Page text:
H1N1: Minnesota reports six more swine flu deathsUPDATED 2:44
Minnesota health officials reported six more swine flu deaths and one more from an undetermined flulike illness today but said overall flu activity in the state dipped again.
By: Steve Karnowski, Associated Press
MINNEAPOLIS — Minnesota health officials reported six more swine flu deaths and one more from an undetermined flulike illness today but said overall flu activity in the state dipped again.
The new deaths brought the state’s total number of confirmed deaths from swine flu as of Saturday to 21, plus two from unspecified flulike illnesses since the H1N1 virus first turned up in the state, the Minnesota Department of Health said in its weekly update.
The latest data also showed flu activity in continuing to wane slightly for the second straight week in Minnesota. Forty Minnesota schools, mostly in the Twin Cities metro area, reported outbreaks of flulike illnesses last week, down from 137 the week before. Visits for flulike illnesses to selected outpatient clinics across the state decreased. And no outbreaks were reported at the state’s long-term care facilities last week.
As of last Saturday, 1,261 people had been hospitalized due to confirmed swine flu cases in Minnesota since Sept. 1 — including 134 new cases — bringing the total for the pandemic to 1,521.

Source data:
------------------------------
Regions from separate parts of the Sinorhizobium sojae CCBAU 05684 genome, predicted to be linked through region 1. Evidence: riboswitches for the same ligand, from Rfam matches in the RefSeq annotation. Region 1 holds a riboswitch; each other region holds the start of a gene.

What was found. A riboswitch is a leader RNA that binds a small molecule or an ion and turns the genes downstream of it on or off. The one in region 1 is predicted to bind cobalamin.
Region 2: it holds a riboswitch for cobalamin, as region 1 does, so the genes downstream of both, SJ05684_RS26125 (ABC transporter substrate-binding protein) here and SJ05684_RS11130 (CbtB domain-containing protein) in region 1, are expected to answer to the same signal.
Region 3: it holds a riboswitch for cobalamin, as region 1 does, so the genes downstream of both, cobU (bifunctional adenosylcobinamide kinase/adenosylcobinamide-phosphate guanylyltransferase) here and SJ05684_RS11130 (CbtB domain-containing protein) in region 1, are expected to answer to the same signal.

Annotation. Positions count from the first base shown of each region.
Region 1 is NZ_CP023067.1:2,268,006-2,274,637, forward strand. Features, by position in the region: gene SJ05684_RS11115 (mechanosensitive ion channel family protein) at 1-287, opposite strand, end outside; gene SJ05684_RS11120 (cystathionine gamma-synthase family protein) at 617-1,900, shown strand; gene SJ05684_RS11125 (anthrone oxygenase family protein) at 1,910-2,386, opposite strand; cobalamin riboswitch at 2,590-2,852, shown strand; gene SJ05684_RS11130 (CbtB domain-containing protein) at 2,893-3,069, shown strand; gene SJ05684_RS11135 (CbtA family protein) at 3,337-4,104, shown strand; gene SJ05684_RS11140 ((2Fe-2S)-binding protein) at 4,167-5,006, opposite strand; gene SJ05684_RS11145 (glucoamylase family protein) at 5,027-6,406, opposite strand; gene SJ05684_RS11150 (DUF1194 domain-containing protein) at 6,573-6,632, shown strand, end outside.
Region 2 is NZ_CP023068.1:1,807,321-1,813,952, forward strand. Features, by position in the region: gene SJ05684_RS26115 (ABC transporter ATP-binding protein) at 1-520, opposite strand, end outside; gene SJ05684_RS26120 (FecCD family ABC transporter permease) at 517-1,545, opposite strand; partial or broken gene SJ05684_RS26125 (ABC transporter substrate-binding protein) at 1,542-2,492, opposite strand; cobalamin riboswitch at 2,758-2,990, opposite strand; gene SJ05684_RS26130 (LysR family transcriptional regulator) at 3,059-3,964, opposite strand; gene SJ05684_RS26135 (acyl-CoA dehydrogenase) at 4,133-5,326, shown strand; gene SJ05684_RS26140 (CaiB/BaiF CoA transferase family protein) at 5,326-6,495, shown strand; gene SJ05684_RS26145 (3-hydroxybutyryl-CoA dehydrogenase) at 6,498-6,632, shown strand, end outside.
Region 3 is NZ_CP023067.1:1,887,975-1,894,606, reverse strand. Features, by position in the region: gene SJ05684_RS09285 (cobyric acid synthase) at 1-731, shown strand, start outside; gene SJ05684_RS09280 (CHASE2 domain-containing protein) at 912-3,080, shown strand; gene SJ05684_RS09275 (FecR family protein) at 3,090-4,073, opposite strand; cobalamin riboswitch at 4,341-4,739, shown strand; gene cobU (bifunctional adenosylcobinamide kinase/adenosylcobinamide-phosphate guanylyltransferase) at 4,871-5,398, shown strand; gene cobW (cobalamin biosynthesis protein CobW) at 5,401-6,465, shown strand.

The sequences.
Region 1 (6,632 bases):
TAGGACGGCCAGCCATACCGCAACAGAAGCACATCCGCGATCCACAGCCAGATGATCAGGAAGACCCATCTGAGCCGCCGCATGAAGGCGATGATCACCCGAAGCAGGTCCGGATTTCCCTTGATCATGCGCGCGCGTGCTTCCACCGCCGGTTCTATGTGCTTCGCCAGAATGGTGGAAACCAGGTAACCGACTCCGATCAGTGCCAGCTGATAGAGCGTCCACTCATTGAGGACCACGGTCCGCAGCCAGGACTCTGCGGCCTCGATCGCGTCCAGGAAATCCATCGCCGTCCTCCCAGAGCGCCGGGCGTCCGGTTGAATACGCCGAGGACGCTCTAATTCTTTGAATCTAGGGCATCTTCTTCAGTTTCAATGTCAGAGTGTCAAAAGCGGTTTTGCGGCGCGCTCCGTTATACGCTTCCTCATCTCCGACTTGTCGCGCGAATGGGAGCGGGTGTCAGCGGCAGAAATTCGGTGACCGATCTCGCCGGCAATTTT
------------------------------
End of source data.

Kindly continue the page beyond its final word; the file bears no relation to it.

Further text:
Vaccine supplies remain limited and it’s not clear yet when that will change, so the health department is still relying on health care providers that get vaccine shipments to target the people who need it the most, spokesman Buddy Ferguson said.
“We’ve been encouraging providers to reach out to their high-risk patients,” Ferguson said. “We’ve been asking the public to be patient and persistent.”
Officials are still restricting the vaccine to people in the highest risk groups: children 6 months through 4 years old; children from 5 to 18 years old who have health conditions such as asthma, diabetes, or cancer; pregnant women; health care and emergency medical personnel who provide direct patient care, and parents and primary care providers of infants younger than 6 months old.